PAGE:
12

When performing ls -l I encountered a column I don't recognize.

drwxrwxr-x   7 user user    4096 × ×× 29 13:54 .eclipse
drwxrwxr-x   3 user user    4096 × ×× 30 09:30 workspace
drwxrwxr-x   3 user user    4096 ××¦×  1 08:13 something

What are those x's?

x xx  
xx|x

Thanks

12

Try:

LANG=C ls -l

There should be a month name, for example (Dec):

drwxrwxr-x. 15 user user    4096 Dec  4 16:22 NetBeansProjects

May be locale setting are incorrect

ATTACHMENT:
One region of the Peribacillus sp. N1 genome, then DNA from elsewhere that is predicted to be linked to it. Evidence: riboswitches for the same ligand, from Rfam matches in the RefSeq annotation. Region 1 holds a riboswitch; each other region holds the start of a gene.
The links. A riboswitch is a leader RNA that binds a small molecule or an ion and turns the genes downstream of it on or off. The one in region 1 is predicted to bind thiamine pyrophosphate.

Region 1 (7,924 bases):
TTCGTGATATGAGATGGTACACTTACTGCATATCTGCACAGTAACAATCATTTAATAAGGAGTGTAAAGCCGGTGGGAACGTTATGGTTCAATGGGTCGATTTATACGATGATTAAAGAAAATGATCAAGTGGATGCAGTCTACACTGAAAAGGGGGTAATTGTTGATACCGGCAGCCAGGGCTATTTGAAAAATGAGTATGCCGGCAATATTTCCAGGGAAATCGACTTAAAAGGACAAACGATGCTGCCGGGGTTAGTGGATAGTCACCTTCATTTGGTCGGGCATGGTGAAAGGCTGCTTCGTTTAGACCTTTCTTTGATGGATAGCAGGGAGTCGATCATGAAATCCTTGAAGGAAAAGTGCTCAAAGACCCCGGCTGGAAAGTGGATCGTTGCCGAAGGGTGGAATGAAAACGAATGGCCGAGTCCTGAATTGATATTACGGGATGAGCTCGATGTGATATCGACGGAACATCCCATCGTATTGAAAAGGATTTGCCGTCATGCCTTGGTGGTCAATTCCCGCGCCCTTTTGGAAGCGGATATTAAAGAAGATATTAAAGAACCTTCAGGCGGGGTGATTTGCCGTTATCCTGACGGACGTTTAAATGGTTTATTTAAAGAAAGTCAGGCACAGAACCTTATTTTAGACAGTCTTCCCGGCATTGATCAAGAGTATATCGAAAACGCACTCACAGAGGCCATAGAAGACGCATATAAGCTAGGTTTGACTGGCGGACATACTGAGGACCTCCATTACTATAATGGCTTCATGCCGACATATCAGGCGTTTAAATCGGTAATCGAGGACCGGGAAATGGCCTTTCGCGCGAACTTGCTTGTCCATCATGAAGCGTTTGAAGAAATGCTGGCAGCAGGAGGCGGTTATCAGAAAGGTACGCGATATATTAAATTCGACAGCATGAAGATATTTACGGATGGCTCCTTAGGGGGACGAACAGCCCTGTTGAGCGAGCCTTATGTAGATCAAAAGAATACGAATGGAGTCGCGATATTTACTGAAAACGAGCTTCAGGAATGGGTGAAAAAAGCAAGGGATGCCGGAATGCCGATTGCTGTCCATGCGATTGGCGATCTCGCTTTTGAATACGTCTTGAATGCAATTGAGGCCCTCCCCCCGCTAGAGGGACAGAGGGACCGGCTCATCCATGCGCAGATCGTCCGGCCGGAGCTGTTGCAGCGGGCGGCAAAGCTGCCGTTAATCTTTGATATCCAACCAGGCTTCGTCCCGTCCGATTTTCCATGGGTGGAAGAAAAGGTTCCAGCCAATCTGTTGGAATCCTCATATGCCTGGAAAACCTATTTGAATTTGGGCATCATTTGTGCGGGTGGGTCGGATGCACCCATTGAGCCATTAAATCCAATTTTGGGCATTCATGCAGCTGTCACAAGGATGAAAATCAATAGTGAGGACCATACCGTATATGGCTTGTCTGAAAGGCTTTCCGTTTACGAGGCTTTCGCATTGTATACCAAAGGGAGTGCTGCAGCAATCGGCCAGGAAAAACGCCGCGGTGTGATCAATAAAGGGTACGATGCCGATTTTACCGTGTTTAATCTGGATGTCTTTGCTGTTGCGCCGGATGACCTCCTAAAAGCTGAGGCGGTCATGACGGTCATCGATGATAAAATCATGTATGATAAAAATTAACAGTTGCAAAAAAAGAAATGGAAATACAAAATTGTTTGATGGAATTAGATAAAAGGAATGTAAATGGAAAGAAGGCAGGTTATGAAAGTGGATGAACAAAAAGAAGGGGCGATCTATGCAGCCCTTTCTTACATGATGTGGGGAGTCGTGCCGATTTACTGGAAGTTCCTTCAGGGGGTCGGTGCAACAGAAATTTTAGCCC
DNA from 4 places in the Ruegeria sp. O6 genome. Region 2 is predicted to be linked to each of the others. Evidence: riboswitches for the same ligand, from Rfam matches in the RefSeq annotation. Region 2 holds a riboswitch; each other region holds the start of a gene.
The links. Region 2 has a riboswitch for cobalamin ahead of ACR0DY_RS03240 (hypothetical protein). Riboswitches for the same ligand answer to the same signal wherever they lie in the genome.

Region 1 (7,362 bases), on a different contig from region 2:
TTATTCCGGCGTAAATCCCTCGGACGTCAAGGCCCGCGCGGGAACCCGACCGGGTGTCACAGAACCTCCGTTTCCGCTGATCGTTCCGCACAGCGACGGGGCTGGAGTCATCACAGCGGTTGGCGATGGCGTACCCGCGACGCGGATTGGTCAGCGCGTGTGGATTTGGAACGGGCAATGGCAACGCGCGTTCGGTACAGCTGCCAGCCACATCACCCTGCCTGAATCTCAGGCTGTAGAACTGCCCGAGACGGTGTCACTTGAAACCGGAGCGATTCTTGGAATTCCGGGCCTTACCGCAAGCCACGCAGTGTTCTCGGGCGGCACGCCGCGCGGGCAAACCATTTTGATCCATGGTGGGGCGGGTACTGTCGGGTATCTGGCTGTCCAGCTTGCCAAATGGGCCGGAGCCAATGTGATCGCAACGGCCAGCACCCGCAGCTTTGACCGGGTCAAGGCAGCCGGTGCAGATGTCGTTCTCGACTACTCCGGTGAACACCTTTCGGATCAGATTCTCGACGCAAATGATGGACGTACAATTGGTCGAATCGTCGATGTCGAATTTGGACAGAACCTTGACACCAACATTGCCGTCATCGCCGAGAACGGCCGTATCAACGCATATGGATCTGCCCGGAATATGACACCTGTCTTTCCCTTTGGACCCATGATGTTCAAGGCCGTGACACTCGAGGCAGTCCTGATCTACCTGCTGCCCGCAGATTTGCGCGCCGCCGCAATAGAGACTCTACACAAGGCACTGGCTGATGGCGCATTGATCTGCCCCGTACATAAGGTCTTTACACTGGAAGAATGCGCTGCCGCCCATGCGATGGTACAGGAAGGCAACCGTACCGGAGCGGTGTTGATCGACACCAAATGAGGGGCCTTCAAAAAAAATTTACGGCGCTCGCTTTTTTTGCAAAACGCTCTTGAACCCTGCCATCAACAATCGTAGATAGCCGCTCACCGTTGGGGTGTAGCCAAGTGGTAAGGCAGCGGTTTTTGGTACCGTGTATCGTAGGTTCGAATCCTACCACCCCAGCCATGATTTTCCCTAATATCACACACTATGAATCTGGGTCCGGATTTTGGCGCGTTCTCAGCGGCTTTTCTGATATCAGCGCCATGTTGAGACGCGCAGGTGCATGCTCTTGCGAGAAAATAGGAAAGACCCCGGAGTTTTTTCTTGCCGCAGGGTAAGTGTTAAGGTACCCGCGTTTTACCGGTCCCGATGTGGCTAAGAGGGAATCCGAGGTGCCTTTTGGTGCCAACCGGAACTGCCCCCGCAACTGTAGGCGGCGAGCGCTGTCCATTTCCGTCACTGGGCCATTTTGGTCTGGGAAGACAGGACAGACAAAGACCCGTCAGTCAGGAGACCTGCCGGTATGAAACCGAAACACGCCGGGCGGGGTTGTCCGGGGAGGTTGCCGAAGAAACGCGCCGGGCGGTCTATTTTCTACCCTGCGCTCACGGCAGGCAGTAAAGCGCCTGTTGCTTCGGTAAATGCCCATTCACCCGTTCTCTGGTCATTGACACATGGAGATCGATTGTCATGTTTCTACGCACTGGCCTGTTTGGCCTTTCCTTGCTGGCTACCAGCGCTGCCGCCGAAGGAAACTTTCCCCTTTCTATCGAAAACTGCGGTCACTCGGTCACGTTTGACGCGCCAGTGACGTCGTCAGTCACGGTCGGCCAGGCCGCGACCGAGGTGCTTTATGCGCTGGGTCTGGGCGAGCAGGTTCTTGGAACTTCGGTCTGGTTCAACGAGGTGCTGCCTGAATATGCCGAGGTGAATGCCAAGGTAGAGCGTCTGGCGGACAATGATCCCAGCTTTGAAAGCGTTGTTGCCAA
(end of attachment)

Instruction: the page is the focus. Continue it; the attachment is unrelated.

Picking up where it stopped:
| improve this answer | |
  • 2
    If LANG=C has no effect, try LC_ALL=C instead. LANG sets a default, which can be overridden by several other things; LC_ALL overrides everything else. – zwol Dec 10 '15 at 16:29
  • 3
    You've explained how to maybe get rid of them, but what are they? – Octopus Dec 10 '15 at 19:25
  • 1
    @Octopus The question to ask might be: What language are they? – kasperd Dec 10 '15 at 19:25
  • 1
    @kasperd they are not in any language. They are meaningless glyphs that appear when locale char-encoding is inconsistent with the terminal font. To see what the language related variables are set to, use the locale command. – arielf Dec 12 '15 at 3:02

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